Arizona Audit’s Fundraising Docs Are Public Records, Judge Says

PHOENIX, AZ - MAY 01: Contractors working for Cyber Ninjas, who was hired by the Arizona State Senate, examine and recount ballots from the 2020 general election at Veterans Memorial Coliseum on May 1, 2021 in Phoeni... PHOENIX, AZ - MAY 01: Contractors working for Cyber Ninjas, who was hired by the Arizona State Senate, examine and recount ballots from the 2020 general election at Veterans Memorial Coliseum on May 1, 2021 in Phoenix, Arizona. The Maricopa County ballot recount comes after two election audits found no evidence of widespread fraud. (Photo by Courtney Pedroza/Getty Images) MORE LESS
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An Arizona judge on Thursday denied Republican senators’ motion to dismiss a lawsuit seeking records on the financial backers and other aspects of the sham “audit” of the 2020 elections in Maricopa County. 

“It is difficult to conceive of a case with a more compelling public interest demanding public disclosure and public scrutiny,” Judge Michael W. Kemp wrote at the end of a seven-page decision

The ruling, in favor of a lawsuit for records from the left-leaning watchdog group American Oversight, gets the public one step closer to learning behind-the-scenes details of the audit, including who’s funding it. 

The audit was authorized by state Senate President Karen Fann (R) and has been performed by third-party vendors led by Cyber Ninjas, a tech firm with no elections experience prior to the 2020 elections. The firm’s CEO, Doug Logan, posted crazy conspiracy theories about that election before being hired for the audit. 

The Senate paid its contractors $150,000 for their audit work — but that’s only a fraction of the expense. Private fundraisers — Trump supporters who see the audit as the “first domino” in a long line of investigations that will vindicate Trump’s lies about election fraud — rushed to fill the void. 

Kemp said Thursday that records in those contractors’ possession were subject to Arizona’s public records law where they had a “substantial nexus” with a government agency’s activities. He rejected the argument that Cyber Ninjas and other private vendors working on the audit were exempt from public records laws. Allowing the Senate to circumvent public records law by retaining private companies would be “an absurd result,” he said.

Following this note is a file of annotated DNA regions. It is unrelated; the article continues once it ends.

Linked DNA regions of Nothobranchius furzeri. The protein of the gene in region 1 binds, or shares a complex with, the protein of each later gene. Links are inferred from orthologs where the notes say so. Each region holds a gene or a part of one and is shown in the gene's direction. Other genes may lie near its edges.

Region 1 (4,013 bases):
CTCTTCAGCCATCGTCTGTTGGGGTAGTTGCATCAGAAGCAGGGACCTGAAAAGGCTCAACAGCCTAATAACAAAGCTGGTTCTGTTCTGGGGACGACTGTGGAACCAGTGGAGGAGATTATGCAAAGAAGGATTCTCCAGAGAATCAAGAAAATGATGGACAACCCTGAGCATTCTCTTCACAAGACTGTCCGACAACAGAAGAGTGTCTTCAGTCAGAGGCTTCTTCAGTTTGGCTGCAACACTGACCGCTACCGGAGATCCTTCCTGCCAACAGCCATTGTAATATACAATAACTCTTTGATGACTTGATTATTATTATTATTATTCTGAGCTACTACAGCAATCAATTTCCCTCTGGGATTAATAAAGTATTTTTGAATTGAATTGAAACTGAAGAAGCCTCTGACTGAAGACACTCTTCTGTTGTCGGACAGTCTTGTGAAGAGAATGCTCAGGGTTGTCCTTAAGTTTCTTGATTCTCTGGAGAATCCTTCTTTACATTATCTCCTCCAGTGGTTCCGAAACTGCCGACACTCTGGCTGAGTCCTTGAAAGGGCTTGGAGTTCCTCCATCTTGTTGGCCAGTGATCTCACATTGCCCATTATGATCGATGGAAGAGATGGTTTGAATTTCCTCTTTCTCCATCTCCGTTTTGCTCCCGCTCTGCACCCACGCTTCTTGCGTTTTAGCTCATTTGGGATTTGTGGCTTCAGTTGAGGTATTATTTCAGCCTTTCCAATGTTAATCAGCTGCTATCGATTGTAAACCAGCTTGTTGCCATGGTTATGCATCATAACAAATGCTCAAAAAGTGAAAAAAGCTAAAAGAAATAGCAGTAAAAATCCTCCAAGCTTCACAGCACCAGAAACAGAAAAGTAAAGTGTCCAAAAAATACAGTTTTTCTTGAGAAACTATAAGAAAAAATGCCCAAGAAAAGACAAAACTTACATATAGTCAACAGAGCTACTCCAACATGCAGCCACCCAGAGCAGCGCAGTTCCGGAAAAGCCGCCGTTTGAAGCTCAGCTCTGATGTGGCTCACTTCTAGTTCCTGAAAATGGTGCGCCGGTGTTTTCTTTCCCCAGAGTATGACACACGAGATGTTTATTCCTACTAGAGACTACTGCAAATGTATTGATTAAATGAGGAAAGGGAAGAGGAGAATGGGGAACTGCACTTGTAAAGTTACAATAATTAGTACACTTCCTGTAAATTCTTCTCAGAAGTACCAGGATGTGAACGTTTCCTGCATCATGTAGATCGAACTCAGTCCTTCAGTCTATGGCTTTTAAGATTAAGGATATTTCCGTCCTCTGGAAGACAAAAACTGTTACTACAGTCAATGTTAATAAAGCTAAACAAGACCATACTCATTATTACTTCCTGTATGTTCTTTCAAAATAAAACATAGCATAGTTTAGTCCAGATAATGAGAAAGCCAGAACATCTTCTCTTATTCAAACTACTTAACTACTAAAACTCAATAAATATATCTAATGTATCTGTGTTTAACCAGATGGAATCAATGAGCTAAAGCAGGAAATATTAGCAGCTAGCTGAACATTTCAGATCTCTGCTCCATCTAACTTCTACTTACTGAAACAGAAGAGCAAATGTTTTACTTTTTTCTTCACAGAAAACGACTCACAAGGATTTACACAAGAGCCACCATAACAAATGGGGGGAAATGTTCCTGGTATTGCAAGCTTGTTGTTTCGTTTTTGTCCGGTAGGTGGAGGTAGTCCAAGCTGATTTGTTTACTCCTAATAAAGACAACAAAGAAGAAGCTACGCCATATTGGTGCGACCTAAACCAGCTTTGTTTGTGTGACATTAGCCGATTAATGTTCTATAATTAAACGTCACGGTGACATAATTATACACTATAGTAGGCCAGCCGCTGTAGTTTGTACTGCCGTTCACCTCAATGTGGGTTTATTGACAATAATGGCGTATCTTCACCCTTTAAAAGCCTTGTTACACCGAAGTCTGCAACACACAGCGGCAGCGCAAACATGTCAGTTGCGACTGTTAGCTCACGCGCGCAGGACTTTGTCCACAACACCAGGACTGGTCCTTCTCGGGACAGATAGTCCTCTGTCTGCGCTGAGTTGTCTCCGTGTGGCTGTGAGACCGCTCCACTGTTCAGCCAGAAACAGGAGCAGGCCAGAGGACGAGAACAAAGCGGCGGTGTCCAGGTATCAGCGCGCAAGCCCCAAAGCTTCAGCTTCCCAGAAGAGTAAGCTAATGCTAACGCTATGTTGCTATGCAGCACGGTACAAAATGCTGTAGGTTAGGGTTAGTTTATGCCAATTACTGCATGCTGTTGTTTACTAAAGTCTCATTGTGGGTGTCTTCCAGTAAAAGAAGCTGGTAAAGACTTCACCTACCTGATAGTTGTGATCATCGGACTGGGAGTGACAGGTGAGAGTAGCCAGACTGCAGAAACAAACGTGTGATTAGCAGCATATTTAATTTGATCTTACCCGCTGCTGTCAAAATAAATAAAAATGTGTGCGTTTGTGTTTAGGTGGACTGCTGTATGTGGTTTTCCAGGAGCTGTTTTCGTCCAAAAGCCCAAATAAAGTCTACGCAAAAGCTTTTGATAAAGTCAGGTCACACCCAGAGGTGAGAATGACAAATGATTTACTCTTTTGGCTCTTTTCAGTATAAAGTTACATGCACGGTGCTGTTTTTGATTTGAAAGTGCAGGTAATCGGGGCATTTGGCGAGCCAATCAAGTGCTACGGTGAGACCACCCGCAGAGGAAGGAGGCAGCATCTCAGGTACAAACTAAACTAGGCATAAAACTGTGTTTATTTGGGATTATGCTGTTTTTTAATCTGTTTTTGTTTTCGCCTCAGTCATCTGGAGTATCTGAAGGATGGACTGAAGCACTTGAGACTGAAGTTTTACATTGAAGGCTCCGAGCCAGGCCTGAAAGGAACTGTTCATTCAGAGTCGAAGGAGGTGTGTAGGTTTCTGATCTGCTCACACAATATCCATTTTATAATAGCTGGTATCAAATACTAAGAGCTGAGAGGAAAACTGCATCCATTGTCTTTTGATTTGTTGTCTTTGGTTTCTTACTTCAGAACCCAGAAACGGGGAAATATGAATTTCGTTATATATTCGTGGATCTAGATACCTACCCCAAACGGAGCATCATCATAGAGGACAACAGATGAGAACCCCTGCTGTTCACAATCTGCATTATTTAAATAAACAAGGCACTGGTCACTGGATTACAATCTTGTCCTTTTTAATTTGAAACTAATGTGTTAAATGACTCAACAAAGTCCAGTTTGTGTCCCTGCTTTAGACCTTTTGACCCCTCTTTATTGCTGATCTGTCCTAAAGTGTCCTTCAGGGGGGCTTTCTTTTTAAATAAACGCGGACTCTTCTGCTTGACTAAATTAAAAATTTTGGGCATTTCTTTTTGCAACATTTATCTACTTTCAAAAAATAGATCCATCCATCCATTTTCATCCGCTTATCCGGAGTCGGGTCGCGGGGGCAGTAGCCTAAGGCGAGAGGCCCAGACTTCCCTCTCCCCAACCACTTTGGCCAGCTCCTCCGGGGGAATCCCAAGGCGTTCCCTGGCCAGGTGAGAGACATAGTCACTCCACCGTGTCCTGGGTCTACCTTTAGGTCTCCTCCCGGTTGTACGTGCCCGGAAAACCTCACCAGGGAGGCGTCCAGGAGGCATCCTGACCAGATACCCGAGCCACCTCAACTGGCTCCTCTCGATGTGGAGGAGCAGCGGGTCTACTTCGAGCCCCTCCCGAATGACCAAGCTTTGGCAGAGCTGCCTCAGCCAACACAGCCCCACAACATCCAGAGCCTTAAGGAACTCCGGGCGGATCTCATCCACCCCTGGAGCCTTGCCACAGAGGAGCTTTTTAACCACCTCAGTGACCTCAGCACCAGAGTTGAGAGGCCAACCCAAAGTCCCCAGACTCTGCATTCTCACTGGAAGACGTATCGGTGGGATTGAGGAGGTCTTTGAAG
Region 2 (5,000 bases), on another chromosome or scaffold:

“The ‘substantial nexus’ standard narrows the scope of the inquiry,” the judge wrote. “Records concerning how the audit was planned and conducted, the identity of third-parties subsidizing the audit, and the source and specifics of the audit procedures are matters of public record subject to disclosure under the [public records law].”

He separately wrote that the the amounts paid by the audit’s funders were also subject to public records law: “[A]ll records disclosing specifically who is paying for and financing this legislative activity as well as precisely how much is being paid are subject to the PRL.”

Despite auditors’ claims that the review has been “transparent,” the audit’s funding has been a months-long mystery, though some funders have publicly announced their support. 

Christina Bobb, the One America News anchor reporting on the audit for the far-right network, has advertised her fundraising group for the audit, Voices and Votes, on air. Lin Wood, the QAnon-promoting pro-Trump lawyer who faces potential legal penalties for his own post-election actions, told TPM his organization Fight Back donated $50,000 to Bobb’s group. Wood also said Logan had been present at his South Carolina property last year investigating the election. 

Perhaps the largest source of fundraising has been CEO Patrick Byrne’s group The America Project, which fundraised through a website called Fund The Audit. Logan recently appeared in a documentary starring Byrne, which was given access to the audit’s counting floor and ballot boxes.

The filing Thursday is separate from another suit pursuing audit records, from The Arizona Republic. The House Oversight Committee also recently wrote to Logan requesting documents.

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